Reworking fertilizer management could slash ammonia pollution from key crops – study

Nozzle of the tractor sprinklers sprayed.

A recent study found that improved fertilizer management practices have the potential to significantly reduce ammonia emissions linked to the cultivation of rice, wheat, and corn. These three staple crops are not only critical to global food security but are also major contributors to atmospheric ammonia, a pollutant linked to serious health problems such as asthma, lung cancer, and cardiovascular disease.

Conducted by an international team of scientists and published in the journal Nature, the study employed machine learning to analyze large amounts of agricultural and environmental data. The research has produced the most detailed global map of ammonia emissions from these crops to date, estimating that a total of 4.3 billion kilograms (approximately 9.5 billion pounds) of ammonia were released in 2018 alone.

The findings suggest that by tailoring fertilizer application to local environmental and soil conditions, it could be possible to reduce these emissions by as much as 38%. This strategy not only considers the type of crop but also incorporates factors like local climate and soil characteristics, which influence how much nitrogen is lost to the atmosphere as ammonia.

The study’s use of machine learning marks a significant step forward in environmental research, and enabled scientists to disentangle the complex interplay between agricultural practices and natural variables. This method surpasses traditional data analysis techniques by integrating a wider array of factors and providing a granular, high-resolution view of ammonia emissions.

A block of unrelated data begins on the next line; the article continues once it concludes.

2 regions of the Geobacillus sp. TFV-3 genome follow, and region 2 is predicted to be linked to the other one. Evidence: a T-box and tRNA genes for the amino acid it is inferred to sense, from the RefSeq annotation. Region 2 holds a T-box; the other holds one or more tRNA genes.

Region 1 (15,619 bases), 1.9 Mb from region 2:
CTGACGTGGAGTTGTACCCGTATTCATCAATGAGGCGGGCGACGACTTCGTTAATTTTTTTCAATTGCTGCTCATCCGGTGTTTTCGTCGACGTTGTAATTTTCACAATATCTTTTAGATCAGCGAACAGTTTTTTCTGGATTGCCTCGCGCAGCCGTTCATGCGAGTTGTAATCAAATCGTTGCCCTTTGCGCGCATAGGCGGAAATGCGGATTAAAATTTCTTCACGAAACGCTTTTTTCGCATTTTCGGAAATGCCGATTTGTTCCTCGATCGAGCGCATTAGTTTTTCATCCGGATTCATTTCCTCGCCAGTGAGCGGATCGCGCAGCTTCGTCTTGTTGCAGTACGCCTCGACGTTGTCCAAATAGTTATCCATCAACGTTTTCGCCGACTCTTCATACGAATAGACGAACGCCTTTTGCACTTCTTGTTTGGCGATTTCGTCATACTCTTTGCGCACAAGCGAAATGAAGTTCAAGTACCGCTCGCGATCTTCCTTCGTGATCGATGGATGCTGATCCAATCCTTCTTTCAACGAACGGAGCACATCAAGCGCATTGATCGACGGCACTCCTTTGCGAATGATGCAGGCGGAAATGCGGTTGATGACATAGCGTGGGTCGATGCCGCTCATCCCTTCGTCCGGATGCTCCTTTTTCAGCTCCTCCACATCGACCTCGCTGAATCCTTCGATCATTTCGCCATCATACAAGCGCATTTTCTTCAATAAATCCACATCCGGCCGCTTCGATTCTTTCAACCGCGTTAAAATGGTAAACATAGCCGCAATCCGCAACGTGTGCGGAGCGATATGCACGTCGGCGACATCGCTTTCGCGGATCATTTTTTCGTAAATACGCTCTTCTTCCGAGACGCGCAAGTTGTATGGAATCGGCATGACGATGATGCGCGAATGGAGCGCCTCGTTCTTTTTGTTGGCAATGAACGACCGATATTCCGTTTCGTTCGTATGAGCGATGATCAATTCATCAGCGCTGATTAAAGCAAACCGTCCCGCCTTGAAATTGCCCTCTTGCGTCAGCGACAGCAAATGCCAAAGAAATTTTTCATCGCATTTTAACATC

Critically, the research indicates that without intervention, climate change could exacerbate the problem, potentially increasing ammonia emissions from these crops by up to 15.8% by the end of the century. However, the study did offer a silver lining: by adopting optimized fertilizer management practices it may be possible to completely offset this rise, safeguarding both food security and air quality.

Beyond its immediate findings, the study underscores the value of machine learning in environmental science, offering new insights into the relationship between human activities and the environment. By highlighting actionable strategies for reducing ammonia emissions, the research provides a roadmap for policymakers, stakeholders in agriculture and environmental management, and farmers to implement more sustainable agricultural practices.

The implications of this study extend beyond the specific context of rice, wheat, and corn cultivation, pointing to the broader potential for technology-driven approaches to address environmental challenges. As the global community grapples with the twin imperatives of feeding a growing population and preserving environmental health, this research illustrates the critical role of innovation in achieving sustainable development goals.

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